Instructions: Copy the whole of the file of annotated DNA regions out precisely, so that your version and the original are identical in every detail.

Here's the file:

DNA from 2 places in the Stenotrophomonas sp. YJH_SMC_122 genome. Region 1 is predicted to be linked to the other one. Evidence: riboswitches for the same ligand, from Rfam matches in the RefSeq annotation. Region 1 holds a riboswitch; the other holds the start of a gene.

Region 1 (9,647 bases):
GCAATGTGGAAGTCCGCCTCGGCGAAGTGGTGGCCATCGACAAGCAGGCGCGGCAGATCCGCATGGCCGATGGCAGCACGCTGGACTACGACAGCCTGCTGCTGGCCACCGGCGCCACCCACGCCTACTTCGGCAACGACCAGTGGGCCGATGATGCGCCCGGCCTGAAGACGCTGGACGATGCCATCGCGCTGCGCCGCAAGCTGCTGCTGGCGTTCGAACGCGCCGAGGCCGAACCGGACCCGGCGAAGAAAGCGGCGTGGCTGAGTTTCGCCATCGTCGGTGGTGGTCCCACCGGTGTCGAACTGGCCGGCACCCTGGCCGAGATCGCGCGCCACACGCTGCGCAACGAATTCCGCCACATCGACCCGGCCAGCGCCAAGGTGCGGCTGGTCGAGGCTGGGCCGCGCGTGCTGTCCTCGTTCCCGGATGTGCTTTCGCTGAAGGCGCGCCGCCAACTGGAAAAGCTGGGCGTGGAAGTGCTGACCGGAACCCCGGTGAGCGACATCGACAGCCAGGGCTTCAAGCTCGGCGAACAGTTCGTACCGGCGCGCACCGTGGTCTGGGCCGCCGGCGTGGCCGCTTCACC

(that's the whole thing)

DNA from 2 places in the Stenotrophomonas sp. YJH_SMC_122 genome. Region 1 is predicted to be linked to the other one. Evidence: riboswitches for the same ligand, from Rfam matches in the RefSeq annotation. Region 1 holds a riboswitch; the other holds the start of a gene.

Region 1 (9,647 bases):
GCAATGTGGAAGTCCGCCTCGGCGAAGTGGTGGCCATCGACAAGCAGGCGCGGCAGATCCGCATGGCCGATGGCAGCACGCTGGACTACGACAGCCTGCTGCTGGCCACCGGCGCCACCCACGCCTACTTCGGCAACGACCAGTGGGCCGATGATGCGCCCGGCCTGAAGACGCTGGACGATGCCATCGCGCTGCGCCGCAAGCTGCTGCTGGCGTTCGAACGCGCCGAGGCCGAACCGGACCCGGCGAAGAAAGCGGCGTGGCTGAGTTTCGCCATCGTCGGTGGTGGTCCCACCGGTGTCGAACTGGCCGGCACCCTGGCCGAGATCGCGCGCCACACGCTGCGCAACGAATTCCGCCACATCGACCCGGCCAGCGCCAAGGTGCGGCTGGTCGAGGCTGGGCCGCGCGTGCTGTCCTCGTTCCCGGATGTGCTTTCGCTGAAGGCGCGCCGCCAACTGGAAAAGCTGGGCGTGGAAGTGCTGACCGGAACCCCGGTGAGCGACATCGACAGCCAGGGCTTCAAGCTCGGCGAACAGTTCGTACCGGCGCGCACCGTGGTCTGGGCCGCCGGCGTGGCCGCTTCACC